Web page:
Health - Life Sciences - 25.02.2019
Neanderthals Walked Upright just like the Humans of Today
Neanderthals Walked Upright just like the Humans of Today
Neanderthals are often depicted as having straight spines and poor posture. However, these prehistoric humans were more similar to us than many assume. University of Zurich researchers have shown that Neanderthals walked upright just like modern humans ' thanks to a virtual reconstruction of the pelvis and spine of a very well-preserved Neanderthal skeleton found in France.

Life Sciences - Health - 25.02.2019
Bacteria walk (a bit) like we do
Bacteria walk (a bit) like we do
EPFL biophysicists have been able to directly study the way bacteria move on surfaces, revealing a molecular machinery reminiscent of motor reflexes. Do bacteria control their "walks" like we do? It might sound strange, but it's a fundamental question. Understanding bacteria motility would not only expand our understanding of their behavior, but would also help us fight certain aggressive pathogens.

Health - Life Sciences - 22.02.2019
Why a blow to the chest can kill or save you
Why a blow to the chest can kill or save you
It is still a mystery why a blow to the chest can kill some people yet save others. We may be one step closer to an answer, however, thanks to a device developed by researchers at EPFL and the University of Bern that can replicate the experience in the laboratory. A blow to the chest can have highly contrasting effects.

Agronomy / Food Science - Life Sciences - 21.02.2019
New Method Discovered: the Secrets of Lactose Digestion Revealed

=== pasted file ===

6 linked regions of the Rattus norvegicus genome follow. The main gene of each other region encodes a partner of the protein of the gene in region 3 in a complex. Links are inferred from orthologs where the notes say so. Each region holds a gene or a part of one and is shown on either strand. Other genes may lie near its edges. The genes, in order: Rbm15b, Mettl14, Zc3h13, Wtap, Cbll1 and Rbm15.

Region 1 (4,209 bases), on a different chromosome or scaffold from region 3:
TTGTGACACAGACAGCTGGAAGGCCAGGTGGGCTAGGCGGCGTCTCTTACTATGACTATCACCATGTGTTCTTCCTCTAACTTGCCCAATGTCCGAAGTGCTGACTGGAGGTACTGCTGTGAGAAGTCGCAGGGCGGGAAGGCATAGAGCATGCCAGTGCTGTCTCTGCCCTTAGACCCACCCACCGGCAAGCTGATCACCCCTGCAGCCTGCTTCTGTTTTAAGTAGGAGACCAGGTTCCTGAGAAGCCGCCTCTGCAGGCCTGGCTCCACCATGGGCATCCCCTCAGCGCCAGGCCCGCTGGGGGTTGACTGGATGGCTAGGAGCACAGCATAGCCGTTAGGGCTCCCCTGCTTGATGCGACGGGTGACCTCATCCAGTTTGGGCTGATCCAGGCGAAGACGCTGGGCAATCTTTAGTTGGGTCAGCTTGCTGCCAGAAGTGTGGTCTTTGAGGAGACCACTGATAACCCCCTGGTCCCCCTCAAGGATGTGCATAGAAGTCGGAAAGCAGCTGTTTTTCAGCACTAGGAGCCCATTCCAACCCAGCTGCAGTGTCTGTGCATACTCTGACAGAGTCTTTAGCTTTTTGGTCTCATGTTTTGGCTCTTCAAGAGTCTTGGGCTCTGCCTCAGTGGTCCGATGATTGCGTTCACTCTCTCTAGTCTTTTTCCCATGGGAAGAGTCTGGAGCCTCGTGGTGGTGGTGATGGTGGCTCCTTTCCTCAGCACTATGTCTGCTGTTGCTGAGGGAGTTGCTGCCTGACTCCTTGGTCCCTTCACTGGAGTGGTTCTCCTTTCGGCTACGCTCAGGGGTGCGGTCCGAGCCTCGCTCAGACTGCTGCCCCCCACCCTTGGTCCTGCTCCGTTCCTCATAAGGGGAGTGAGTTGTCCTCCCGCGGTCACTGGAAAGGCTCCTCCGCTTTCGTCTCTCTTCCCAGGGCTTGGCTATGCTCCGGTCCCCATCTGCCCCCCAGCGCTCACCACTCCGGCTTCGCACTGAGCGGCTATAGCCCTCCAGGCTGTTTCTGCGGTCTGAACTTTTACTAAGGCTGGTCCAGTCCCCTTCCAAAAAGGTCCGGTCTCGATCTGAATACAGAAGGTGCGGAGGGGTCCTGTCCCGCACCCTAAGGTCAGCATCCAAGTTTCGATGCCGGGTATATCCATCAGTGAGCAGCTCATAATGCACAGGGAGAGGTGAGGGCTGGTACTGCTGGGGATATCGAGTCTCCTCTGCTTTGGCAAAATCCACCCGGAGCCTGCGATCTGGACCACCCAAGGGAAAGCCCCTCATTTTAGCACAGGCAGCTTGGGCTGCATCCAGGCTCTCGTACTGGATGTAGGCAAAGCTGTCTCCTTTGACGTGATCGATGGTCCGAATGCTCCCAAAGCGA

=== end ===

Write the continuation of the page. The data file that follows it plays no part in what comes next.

New Method Discovered: the Secrets of Lactose Digestion Revealed
Around two-thirds of the global adult population cannot digest lactose - milk sugar - due to a deficiency in lactase, the enzyme that is required for lactose digestion in humans. Generally, consumers are unaware of whether they are able to digest the lactose contained in dairy products. However, Agroscope and Lausanne University Hospital (CHUV) researchers have now discovered a new method to measure the presence of lactase in the human body, and consequently determine an individual's ability to digest lactose.

Health - Life Sciences - 21.02.2019
Bat Influenza Viruses Could Infect Humans
Bat Influenza Viruses Could Infect Humans
Bats don't only carry the deadly Ebola virus, but are also a reservoir for a new type of influenza virus. These newly discovered flu viruses could potentially also attack the cells of humans and livestock, researchers at the University of Zurich have now shown. Seasonal outbreaks of the flu are caused by influenza viruses that can only infect people.

Life Sciences - 20.02.2019
A prosthetic that restores the sense of where your hand is
A prosthetic that restores the sense of where your hand is
Researchers have developed a next-generation bionic hand that allows amputees to regain their proprioception. The results of the study, which have been published in Science Robotics, are the culmination of ten years of robotics research. The next-generation bionic hand, developed by researchers from EPFL, the Sant'Anna School of Advanced Studies in Pisa and the A. Gemelli University Polyclinic in Rome, enables amputees to regain a very subtle, close-to-natural sense of touch.